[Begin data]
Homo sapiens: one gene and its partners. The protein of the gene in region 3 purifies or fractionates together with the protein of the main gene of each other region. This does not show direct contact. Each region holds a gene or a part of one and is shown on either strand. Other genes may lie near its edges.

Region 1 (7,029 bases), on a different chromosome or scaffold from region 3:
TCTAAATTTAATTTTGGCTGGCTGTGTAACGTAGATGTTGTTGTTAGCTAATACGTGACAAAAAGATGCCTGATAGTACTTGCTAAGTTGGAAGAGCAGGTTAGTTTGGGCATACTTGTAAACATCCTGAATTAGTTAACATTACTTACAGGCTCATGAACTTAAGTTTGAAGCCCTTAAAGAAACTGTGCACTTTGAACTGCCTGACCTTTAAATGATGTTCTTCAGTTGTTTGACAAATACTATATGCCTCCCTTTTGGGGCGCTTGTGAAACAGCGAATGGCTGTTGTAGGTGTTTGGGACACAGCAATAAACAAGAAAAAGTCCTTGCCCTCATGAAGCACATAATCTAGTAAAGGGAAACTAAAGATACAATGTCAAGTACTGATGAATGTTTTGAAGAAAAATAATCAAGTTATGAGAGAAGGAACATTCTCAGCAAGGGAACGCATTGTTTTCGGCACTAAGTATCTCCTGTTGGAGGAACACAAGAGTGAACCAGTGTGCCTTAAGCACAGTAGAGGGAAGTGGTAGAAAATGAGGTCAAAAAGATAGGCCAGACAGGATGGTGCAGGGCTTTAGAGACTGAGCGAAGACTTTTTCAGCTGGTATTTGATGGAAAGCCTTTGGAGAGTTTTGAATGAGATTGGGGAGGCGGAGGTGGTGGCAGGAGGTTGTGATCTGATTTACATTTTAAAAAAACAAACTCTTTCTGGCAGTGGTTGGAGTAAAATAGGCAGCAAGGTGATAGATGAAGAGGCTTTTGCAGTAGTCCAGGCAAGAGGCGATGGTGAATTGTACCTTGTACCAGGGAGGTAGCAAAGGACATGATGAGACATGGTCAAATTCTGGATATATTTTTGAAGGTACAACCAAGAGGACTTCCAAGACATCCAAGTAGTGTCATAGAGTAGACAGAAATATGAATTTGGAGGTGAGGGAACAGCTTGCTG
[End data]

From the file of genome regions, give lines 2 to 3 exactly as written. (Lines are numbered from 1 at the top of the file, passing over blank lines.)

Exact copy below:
Region 1 (7,029 bases), on a different chromosome or scaffold from region 3:
TCTAAATTTAATTTTGGCTGGCTGTGTAACGTAGATGTTGTTGTTAGCTAATACGTGACAAAAAGATGCCTGATAGTACTTGCTAAGTTGGAAGAGCAGGTTAGTTTGGGCATACTTGTAAACATCCTGAATTAGTTAACATTACTTACAGGCTCATGAACTTAAGTTTGAAGCCCTTAAAGAAACTGTGCACTTTGAACTGCCTGACCTTTAAATGATGTTCTTCAGTTGTTTGACAAATACTATATGCCTCCCTTTTGGGGCGCTTGTGAAACAGCGAATGGCTGTTGTAGGTGTTTGGGACACAGCAATAAACAAGAAAAAGTCCTTGCCCTCATGAAGCACATAATCTAGTAAAGGGAAACTAAAGATACAATGTCAAGTACTGATGAATGTTTTGAAGAAAAATAATCAAGTTATGAGAGAAGGAACATTCTCAGCAAGGGAACGCATTGTTTTCGGCACTAAGTATCTCCTGTTGGAGGAACACAAGAGTGAACCAGTGTGCCTTAAGCACAGTAGAGGGAAGTGGTAGAAAATGAGGTCAAAAAGATAGGCCAGACAGGATGGTGCAGGGCTTTAGAGACTGAGCGAAGACTTTTTCAGCTGGTATTTGATGGAAAGCCTTTGGAGAGTTTTGAATGAGATTGGGGAGGCGGAGGTGGTGGCAGGAGGTTGTGATCTGATTTACATTTTAAAAAAACAAACTCTTTCTGGCAGTGGTTGGAGTAAAATAGGCAGCAAGGTGATAGATGAAGAGGCTTTTGCAGTAGTCCAGGCAAGAGGCGATGGTGAATTGTACCTTGTACCAGGGAGGTAGCAAAGGACATGATGAGACATGGTCAAATTCTGGATATATTTTTGAAGGTACAACCAAGAGGACTTCCAAGACATCCAAGTAGTGTCATAGAGTAGACAGAAATATGAATTTGGAGGTGAGGGAACAGCTTGCTG